by Tajinder Dhillon.
Earnings season kicks off next week and will provide further insight to a myriad of questions – will companies continue to report beats and surprises to the upside? Can companies continue to maintain record-high margins? Will forward earnings estimates start to reflect the economic reality of higher interest rates and a potential recession?
22Q3 earnings are forecasted at $465.32 billion (+4.5% y/y, -1.7% q/q) while revenue is forecasted at $3,644.1 billion (+9.7% y/y, -0.5% q/q). While year-over-year growths remain in positive territory, analysts have downgraded both earnings and revenue growth expectations heading into earnings season.
Earnings growth has come down by 2.6 percentage points (ppt) heading into earnings season. This compares to a long-term average decline of 3.3 ppt and a median decline of 2.2 ppt. The decline in growth expectations this quarter bucks a recent trend where growth expectations have increased heading into earnings season (six of eight times going back to 20Q3).
22Q3 y/y earnings growth peaked in late June (+11.4%, +6.2% ex-energy) which has since declined rapidly (Exhibit 1). More importantly, earnings growth ex-energy has turned negative since August and now reads -2.0%, which would mark the second consecutive quarter of negative ex-energy y/y growth.
This would mark a ‘turning point’ as we’ve only seen ex-energy earnings growth turn negative in two prior periods – the Global Financial Crisis of 2008-2009 and the COVID pandemic of 2020.
Exhibit 1: S&P 500 22Q3 Earnings Growth Rate
From an earnings contribution perspective, the energy sector is currently forecasted to contribute 6.3 ppt towards the index growth rate of 4.5%. Said differently, the energy sector is an earnings contribution greater than all the remaining sectors combined. Industrials (1.8 ppt) and Consumer Discretionary (1.1 ppt) are the next largest contributors while Communication Services (-1.7 ppt) and Financials (-1.6 ppt) are the largest detractors to earnings growth this quarter (Exhibit 2).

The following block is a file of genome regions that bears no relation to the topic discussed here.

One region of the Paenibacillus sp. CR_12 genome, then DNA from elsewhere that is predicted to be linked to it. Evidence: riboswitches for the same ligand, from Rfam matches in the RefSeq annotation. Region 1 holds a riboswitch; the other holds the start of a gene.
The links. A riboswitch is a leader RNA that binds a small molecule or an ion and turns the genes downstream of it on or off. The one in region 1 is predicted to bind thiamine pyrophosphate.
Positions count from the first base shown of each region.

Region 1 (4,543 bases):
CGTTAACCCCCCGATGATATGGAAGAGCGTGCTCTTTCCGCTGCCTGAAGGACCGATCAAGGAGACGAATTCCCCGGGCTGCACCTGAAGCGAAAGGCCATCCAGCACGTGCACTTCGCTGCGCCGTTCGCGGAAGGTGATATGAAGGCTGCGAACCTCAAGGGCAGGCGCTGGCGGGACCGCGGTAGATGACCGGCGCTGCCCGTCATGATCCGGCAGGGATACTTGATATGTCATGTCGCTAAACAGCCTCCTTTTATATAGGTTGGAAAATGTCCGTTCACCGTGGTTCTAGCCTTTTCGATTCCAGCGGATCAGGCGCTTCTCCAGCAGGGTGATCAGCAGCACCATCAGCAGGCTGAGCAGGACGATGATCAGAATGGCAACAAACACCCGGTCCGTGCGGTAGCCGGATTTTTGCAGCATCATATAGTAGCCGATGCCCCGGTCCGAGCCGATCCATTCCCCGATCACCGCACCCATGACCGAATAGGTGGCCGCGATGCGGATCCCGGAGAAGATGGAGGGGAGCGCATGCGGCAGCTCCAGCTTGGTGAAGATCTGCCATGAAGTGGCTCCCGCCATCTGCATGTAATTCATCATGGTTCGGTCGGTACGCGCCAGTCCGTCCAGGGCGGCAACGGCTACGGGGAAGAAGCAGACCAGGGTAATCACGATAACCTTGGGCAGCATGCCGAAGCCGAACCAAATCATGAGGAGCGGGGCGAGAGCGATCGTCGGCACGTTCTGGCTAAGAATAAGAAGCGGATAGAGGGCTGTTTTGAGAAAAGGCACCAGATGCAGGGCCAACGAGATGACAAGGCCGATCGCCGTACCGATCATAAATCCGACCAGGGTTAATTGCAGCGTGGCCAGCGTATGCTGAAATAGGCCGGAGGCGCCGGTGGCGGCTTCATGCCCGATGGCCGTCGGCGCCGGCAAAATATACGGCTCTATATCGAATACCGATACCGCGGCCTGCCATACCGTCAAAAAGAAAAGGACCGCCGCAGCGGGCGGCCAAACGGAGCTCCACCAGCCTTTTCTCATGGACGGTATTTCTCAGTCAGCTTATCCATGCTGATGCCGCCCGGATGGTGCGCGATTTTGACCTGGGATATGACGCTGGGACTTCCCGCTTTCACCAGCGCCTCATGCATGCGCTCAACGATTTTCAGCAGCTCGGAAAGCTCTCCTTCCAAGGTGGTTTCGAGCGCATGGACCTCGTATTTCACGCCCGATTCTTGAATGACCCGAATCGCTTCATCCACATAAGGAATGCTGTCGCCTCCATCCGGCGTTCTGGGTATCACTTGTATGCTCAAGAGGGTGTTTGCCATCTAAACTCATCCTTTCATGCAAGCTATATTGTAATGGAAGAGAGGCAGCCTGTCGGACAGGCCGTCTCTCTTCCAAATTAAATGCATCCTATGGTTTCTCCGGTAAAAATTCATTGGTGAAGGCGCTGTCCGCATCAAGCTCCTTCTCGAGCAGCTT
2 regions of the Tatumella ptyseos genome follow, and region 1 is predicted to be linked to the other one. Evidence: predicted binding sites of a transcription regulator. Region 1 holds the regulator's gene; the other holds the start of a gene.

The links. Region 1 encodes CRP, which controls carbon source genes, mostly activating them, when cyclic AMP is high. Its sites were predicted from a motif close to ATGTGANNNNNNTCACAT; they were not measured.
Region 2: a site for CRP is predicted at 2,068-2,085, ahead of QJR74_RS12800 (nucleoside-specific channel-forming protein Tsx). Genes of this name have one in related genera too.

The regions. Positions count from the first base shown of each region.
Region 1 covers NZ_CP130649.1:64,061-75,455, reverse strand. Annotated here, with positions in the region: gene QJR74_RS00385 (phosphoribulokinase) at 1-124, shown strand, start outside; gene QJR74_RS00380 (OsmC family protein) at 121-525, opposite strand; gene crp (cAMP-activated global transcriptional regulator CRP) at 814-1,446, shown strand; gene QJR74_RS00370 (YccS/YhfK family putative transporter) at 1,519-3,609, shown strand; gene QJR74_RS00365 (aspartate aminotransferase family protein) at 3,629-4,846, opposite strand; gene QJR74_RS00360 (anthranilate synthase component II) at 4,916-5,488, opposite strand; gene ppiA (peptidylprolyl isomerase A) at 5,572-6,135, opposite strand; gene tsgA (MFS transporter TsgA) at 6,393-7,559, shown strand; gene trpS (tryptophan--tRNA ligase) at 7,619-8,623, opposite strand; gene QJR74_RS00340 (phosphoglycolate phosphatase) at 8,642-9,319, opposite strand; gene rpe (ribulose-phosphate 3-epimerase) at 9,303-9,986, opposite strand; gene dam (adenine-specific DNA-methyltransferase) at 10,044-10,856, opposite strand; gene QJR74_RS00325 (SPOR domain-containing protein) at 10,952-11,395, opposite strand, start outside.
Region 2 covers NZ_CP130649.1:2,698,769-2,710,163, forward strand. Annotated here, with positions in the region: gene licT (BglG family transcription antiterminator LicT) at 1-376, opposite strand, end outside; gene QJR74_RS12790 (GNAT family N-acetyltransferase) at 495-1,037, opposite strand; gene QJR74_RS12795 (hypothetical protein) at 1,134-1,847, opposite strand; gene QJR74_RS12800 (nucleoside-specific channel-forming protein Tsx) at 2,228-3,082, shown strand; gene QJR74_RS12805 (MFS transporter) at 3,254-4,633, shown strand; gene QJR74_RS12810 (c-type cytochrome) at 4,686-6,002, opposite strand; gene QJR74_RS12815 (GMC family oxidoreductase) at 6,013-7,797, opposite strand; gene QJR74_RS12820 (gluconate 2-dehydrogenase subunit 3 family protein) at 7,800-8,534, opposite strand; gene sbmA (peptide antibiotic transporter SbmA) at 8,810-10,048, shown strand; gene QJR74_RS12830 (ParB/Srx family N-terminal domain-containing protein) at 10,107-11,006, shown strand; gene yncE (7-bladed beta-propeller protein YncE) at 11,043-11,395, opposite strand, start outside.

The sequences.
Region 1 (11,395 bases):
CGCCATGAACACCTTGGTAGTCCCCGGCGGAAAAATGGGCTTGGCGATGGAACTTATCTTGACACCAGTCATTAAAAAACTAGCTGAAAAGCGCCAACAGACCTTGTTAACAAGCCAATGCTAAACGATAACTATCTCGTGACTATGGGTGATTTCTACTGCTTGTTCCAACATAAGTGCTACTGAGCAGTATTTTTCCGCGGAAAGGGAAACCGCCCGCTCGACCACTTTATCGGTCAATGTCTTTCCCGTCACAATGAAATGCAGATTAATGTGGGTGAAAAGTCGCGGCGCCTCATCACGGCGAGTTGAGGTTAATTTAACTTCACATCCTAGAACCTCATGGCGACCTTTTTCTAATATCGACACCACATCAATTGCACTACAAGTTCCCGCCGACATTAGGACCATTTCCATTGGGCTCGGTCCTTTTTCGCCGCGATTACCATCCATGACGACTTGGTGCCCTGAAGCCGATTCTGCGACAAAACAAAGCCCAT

While Energy is contributing the lion share of earnings growth from a year-over-year perspective, the sector is expected to post a quarter-over-quarter decline in earnings growth (-14.3%), which would mark the first quarterly decline dating back to 21Q1 and put further pressure on the breadth of earnings growth.
Exhibit 2: S&P 500 22Q3 Earnings Growth Contribution
Using the Screener app in Refinitiv Workspace, we can screen for yet-to-report constituents that have seen the largest upgrades and downgrades heading into earnings season.
Exhibit 3 highlights companies who have seen earnings downgrades of at least 10% as defined by the 30-day mean estimate change in ‘Preferred Earnings’. Preferred Earnings is defined as EPS for most companies except for Real Estate where it can be either EPS or FFOPS depending on analyst coverage.
Warner Bros Discovery Inc has seen the largest downgrade in EPS estimates over the last 30 days (-41.5%) followed by Ford Motor Co. (-24.0%), Eastman Chemical Co (-22.7%), Dow Inc (-22.4%), and Boeing Co (-21.1%).
Exhibit 3: Negative Revision for 22Q3
Exhibit 3 also displays the Predicted Surprise (PS) for each constituent, which compares the SmartEstimate vs. Mean Estimate. A PS greater than 2% or less than -2% is deemed significant as our research shows that StarMine will accurately predict the direction of the earnings surprise 70% of the time.
The StarMine SmartEstimate is a quantitative analytic which is used as an input to many of the StarMine models. The SmartEstimate places a greater weight on higher ranked analysts who are more accurate and timelier.